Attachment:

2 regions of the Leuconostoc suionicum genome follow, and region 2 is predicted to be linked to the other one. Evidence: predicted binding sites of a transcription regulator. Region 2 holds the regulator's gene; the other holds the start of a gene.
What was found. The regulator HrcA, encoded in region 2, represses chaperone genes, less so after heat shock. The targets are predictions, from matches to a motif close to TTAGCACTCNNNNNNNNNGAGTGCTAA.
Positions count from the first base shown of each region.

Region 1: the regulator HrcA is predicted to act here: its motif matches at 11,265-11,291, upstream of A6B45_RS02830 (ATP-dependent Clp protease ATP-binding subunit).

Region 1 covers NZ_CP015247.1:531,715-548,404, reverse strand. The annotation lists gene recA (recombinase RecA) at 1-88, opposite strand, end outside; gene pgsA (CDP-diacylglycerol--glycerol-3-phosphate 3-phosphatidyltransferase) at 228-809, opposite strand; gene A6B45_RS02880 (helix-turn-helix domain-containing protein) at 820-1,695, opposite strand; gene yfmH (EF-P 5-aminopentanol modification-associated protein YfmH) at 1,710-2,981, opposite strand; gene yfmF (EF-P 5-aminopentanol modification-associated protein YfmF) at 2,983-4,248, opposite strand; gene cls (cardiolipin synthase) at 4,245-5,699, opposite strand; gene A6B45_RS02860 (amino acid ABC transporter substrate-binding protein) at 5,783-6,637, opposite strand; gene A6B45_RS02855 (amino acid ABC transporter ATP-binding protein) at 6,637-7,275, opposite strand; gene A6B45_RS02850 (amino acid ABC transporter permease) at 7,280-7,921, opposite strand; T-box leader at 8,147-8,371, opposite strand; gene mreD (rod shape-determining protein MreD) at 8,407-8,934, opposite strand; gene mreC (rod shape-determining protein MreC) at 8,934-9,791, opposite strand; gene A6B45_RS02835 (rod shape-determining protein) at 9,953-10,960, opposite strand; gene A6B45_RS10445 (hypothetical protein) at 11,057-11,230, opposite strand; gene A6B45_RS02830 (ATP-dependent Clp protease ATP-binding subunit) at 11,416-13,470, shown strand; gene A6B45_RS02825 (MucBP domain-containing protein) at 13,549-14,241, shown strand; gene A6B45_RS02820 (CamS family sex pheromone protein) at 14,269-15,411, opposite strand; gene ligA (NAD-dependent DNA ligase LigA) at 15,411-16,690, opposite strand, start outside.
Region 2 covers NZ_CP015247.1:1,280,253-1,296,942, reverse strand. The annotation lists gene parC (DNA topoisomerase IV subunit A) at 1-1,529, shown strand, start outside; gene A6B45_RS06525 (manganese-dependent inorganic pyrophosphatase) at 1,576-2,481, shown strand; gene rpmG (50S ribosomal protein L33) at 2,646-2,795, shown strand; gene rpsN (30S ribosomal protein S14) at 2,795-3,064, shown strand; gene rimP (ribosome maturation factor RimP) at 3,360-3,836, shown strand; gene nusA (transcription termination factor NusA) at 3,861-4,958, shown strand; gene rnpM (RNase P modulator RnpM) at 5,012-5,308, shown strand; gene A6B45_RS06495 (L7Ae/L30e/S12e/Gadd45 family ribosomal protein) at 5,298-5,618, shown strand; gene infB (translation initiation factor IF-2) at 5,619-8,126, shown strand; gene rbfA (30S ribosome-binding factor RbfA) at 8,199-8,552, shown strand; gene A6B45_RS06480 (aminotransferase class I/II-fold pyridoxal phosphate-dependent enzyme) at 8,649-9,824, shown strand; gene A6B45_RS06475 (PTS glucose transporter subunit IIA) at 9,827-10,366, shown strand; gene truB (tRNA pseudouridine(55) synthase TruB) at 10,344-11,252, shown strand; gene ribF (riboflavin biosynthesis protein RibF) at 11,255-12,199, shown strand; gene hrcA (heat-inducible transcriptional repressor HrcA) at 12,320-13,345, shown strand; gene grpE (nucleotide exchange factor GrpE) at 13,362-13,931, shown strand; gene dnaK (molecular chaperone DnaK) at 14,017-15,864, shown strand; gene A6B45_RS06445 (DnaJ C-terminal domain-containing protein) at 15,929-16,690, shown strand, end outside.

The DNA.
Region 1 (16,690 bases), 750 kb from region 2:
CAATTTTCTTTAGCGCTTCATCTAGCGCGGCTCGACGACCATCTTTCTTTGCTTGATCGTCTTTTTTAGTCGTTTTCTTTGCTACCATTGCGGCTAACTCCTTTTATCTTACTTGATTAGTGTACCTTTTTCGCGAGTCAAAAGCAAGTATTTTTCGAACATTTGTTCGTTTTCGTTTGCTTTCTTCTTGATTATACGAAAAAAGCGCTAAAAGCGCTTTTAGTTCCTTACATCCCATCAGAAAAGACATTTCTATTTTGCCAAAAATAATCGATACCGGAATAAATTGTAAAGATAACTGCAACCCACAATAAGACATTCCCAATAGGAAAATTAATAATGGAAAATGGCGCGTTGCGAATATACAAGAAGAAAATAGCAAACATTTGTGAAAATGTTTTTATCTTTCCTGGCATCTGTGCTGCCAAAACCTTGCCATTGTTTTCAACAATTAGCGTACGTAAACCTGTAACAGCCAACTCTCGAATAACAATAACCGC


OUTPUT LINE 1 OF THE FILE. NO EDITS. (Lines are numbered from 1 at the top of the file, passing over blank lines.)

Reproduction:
2 regions of the Leuconostoc suionicum genome follow, and region 2 is predicted to be linked to the other one. Evidence: predicted binding sites of a transcription regulator. Region 2 holds the regulator's gene; the other holds the start of a gene.